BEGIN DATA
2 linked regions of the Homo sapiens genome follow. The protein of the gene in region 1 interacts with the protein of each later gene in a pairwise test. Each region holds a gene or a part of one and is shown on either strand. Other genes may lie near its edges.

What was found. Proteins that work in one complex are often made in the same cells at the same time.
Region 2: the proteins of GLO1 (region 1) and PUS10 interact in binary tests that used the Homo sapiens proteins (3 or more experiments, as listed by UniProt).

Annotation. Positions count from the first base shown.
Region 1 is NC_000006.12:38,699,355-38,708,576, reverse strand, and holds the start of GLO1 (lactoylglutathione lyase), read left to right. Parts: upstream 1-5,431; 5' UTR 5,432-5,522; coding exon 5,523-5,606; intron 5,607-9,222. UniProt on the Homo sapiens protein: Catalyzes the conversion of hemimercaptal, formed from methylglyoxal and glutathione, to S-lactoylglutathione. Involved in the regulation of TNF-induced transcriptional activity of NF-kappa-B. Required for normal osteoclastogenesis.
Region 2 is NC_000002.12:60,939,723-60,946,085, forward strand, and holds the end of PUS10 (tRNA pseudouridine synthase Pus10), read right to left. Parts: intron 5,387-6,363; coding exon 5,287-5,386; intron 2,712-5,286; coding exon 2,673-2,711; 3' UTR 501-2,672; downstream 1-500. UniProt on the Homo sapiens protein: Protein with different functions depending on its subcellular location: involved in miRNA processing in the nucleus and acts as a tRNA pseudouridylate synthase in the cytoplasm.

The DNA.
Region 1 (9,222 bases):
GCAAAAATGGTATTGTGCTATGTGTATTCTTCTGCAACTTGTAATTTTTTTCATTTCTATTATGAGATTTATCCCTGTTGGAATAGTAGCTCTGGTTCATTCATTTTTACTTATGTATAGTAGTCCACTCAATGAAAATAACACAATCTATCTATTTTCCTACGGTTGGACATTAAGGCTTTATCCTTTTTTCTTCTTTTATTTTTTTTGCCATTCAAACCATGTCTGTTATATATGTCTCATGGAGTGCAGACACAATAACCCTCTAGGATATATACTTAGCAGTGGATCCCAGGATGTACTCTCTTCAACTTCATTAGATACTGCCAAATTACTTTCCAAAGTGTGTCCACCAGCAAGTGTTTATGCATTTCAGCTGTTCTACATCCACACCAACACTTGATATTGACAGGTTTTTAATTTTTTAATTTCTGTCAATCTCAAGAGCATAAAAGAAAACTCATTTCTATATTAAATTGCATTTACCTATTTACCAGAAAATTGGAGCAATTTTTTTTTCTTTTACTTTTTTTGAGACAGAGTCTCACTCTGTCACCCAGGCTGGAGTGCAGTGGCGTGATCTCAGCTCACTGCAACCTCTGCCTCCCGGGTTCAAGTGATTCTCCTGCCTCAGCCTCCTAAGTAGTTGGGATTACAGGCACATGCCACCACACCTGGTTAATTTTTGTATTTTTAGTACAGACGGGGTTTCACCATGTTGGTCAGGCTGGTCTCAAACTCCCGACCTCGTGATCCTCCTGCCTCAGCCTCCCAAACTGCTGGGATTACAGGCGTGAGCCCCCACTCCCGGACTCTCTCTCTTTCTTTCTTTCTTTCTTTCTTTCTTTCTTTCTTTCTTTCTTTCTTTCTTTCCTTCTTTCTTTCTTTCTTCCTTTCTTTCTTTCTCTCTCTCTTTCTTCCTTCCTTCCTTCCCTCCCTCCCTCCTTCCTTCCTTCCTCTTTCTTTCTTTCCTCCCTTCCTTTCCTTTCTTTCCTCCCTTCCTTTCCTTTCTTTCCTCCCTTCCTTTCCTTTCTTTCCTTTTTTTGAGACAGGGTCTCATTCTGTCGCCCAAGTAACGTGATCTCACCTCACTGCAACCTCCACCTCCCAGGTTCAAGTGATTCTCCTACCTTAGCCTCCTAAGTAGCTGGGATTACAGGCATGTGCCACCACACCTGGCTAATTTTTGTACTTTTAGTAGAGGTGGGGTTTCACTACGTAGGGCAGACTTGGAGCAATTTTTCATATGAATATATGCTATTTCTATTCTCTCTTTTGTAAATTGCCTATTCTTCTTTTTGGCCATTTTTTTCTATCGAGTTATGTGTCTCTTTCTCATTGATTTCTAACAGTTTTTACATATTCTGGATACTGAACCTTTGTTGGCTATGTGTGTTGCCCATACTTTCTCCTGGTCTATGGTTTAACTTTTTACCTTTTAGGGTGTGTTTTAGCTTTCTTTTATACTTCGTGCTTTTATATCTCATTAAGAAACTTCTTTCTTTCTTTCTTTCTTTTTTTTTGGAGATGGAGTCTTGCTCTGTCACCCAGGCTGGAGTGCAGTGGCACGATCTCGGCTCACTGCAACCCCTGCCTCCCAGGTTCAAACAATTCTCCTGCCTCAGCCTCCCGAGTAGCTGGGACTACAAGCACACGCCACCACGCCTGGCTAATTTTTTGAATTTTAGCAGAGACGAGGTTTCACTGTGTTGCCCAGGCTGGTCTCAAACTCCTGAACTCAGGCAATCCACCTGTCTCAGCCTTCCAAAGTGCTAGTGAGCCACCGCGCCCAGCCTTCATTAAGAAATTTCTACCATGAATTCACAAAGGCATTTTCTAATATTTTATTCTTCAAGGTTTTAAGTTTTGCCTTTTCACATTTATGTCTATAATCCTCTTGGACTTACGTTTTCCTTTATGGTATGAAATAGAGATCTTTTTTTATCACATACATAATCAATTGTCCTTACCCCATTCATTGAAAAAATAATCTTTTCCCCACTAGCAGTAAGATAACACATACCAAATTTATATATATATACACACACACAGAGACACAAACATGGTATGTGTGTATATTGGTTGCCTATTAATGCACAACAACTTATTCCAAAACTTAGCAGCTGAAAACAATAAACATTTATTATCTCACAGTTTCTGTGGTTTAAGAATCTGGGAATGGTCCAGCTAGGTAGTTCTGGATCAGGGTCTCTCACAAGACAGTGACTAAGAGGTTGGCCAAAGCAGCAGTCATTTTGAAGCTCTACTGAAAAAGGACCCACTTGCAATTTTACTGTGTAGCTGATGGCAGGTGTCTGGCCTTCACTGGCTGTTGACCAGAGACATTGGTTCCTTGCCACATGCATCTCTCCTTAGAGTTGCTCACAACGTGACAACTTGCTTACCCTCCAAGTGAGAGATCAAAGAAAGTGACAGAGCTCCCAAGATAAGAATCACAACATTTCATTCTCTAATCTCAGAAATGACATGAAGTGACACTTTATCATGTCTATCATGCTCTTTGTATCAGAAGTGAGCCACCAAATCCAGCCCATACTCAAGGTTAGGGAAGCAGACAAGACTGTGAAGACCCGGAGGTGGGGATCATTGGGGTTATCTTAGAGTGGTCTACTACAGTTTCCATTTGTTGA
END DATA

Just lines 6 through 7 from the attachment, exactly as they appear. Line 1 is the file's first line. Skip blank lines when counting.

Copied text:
Region 2 is NC_000002.12:60,939,723-60,946,085, forward strand, and holds the end of PUS10 (tRNA pseudouridine synthase Pus10), read right to left. Parts: intron 5,387-6,363; coding exon 5,287-5,386; intron 2,712-5,286; coding exon 2,673-2,711; 3' UTR 501-2,672; downstream 1-500. UniProt on the Homo sapiens protein: Protein with different functions depending on its subcellular location: involved in miRNA processing in the nucleus and acts as a tRNA pseudouridylate synthase in the cytoplasm.

The DNA.